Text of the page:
Fall 2013: Simon Okelo’s Response to “Simple Living” Essay Winners

Simon Okelo, author of "Growing Up in a Kenyan Slum Taught Me the Real Value of Stuff," and founder of One Vibe Africa responds to essay winners of the Fall 2013 "Simple Living" writing competition.

Hi Sana, Nick, Spencer, and Annika,

It’s truly a privilege to write to you about your amazing essays.

Sana, reading your piece was an awakening process for me. I felt as if you were there in the room reading it aloud to the audience. Your introduction was really captivating; it made me read the whole piece over and over. I love your flow, and how you transition from one angle of your story to the next. For example when you described how your closet was filled up with wanted, but not needed clothes.

I agree with your thoughts about food. I have been thinking about food a lot lately as well. I think when you have too much of it you slowly become inclined to trying to swallow more than you can chew. For some reason you find yourself eating a lot because your fridge is full. Thankfully, when you intentionally teach yourself to have less in the fridge, you also find yourself eating less and being more disciplined. I also concur that when you take small steps it looks insignificant, but when you step back and see what we have done as a collective, the results could be world-changing.

Your proposal at the end of your essay is superb. Sometime being too advanced makes us miss small opportunities like studying how animals live with zero waste. For example, if we observe a leopard after it captures its prey, we see that it only eats enough, and leaves the rest. It has no fridge to store the leftover parts. What it leaves feeds the hyena that can’t run fast enough to hunt down its prey, and a few days later, the same leftovers feed the vultures. If we step back and take a look at the environment around us, and how it’s behaving, then we can borrow some patterns from it, and use those patterns to live fulfilling lives with different forms of abundance. The spirit of your essay reminds me of how a little felt like so much when I was younger and living in Manyatta.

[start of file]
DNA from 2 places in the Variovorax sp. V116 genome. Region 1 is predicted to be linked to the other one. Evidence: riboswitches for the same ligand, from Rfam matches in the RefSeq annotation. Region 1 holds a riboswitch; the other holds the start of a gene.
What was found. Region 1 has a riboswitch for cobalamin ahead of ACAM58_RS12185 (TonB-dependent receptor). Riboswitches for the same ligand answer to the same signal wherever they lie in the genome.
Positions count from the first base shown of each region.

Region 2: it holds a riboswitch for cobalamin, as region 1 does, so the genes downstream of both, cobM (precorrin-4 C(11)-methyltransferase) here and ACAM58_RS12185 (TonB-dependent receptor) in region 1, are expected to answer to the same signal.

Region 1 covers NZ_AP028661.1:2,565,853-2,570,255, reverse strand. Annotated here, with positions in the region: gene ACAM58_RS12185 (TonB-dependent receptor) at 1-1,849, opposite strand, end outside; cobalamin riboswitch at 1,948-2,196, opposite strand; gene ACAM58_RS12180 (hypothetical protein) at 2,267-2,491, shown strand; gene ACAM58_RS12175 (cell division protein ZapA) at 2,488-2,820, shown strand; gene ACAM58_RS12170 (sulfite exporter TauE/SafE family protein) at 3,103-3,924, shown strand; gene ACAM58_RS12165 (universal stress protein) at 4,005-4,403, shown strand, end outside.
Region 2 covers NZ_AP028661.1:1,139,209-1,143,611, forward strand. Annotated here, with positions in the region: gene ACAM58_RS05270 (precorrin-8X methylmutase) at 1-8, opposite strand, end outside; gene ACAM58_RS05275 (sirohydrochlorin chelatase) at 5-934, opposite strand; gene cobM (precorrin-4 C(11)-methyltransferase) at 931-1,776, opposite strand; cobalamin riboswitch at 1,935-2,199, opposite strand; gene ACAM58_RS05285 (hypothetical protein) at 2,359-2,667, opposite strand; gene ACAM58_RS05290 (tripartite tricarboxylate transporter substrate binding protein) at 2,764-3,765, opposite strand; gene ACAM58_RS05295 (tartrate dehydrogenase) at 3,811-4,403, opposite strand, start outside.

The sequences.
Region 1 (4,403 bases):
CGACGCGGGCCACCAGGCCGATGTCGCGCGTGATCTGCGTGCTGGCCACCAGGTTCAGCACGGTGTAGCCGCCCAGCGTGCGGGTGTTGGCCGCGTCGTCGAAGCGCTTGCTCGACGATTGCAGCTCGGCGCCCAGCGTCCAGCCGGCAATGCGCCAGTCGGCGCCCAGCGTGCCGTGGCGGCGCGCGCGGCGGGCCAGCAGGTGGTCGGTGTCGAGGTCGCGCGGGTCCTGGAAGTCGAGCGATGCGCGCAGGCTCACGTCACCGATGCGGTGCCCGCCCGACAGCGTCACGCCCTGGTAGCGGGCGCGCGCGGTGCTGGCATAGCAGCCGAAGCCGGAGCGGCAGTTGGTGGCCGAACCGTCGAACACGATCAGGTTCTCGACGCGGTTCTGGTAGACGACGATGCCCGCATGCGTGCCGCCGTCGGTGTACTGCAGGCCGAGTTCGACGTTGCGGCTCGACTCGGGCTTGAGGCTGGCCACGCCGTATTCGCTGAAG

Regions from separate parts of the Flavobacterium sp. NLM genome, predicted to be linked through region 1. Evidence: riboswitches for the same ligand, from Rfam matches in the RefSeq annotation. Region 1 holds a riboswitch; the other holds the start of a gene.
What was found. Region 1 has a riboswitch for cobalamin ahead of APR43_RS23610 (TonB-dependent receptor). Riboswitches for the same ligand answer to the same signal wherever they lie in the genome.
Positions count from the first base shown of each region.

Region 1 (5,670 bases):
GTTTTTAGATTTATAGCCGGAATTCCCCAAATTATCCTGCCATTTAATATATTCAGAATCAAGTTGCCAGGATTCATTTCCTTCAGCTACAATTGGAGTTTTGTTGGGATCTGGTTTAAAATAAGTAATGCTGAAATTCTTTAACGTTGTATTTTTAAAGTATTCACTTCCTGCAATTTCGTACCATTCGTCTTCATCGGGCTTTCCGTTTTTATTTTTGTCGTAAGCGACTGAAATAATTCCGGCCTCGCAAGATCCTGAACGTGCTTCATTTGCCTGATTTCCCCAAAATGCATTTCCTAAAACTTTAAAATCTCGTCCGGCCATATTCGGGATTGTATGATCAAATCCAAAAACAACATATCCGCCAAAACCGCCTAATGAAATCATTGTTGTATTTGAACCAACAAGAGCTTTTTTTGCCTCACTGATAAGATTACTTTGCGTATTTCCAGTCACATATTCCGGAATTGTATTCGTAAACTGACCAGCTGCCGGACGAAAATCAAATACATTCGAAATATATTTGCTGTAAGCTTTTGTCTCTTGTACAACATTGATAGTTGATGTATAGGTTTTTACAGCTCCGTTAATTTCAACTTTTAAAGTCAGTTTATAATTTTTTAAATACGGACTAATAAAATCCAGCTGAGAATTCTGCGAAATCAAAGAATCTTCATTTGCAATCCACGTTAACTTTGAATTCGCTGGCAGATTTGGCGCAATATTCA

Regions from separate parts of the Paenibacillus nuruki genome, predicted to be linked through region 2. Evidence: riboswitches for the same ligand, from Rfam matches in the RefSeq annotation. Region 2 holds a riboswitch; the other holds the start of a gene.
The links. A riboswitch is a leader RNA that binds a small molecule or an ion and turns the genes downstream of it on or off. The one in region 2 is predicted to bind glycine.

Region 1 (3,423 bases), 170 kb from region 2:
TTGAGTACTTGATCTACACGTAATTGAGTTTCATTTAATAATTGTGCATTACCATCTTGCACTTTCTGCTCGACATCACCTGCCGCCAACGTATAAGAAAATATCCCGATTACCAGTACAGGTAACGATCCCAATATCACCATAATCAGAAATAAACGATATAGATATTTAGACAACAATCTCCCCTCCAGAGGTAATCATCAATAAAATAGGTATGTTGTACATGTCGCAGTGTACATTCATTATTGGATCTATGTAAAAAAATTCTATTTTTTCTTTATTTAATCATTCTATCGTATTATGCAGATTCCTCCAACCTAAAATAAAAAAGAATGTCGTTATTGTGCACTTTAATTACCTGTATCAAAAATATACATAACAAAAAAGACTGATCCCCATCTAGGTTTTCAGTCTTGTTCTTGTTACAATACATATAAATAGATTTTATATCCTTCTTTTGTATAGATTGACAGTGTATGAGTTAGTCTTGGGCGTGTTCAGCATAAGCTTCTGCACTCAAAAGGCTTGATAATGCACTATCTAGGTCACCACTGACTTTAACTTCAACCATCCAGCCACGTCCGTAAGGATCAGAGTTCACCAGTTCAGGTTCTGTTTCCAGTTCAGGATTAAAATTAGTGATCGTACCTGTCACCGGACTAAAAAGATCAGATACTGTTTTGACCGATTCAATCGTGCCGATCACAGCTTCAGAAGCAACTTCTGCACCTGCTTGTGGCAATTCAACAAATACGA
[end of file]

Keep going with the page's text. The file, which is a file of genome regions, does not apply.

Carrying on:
Nick, I love the soft introduction of your essay, and how you posed, “It makes me wonder what it would be like without my iPhone or Lucas, my faithful dog.” I think you have a natural way of expressing difficult topics and making them sound smoother. I also think you are an amazing storyteller.  You talk about your iPhone and give it life, purpose, and character yet you still find a way to express hope and optimism after admitting how being without your iPhone would simplify but make your life boring.

I truly enjoyed reading about your relationship with Lucas. It reminded me of my relationship with Ziggy, my little black dog. When you described how you like petting Lucas’ back, I realized how fond I have become of Ziggy. I have learnt how to relate to dogs differently since I met Ziggy, and I agree that even though life could be simpler without Lucas, a special piece from your heart would be missing.

I think your proposal at the end of your essay is fantastic. I think what I learnt from your essay is that we can actually simplify our lives by relating differently with the things that we love or own. For example, we could simplify our lives and still own our iPhone by not getting hooked to it, particularly when we are required to pay attention to our teachers, or listen to our parents.


Spencer, I love the strength of the first sentence in your essay. That’s what drew me to find out why most of what surrounds us is unnecessary. You have an amazing level of creativity, which is evident by how you connected my experience in Manyatta, and the difference between wealth and happiness. I think that in developed countries like the United States, the definition of happiness has been hijacked by the idea that we don’t have enough stuff and we need more. I think that is because the happiness that many of us living in the United States aspire to have exists only in the movies and reality TV shows. In a place like Manyatta, the movies and TV shows we had were our surroundings, families, and friends. This made it easy for us to be oriented to sharing whatever little we had instead of everyone wanting to have it all for him or herself—like it can feel when you live in a place of abundance.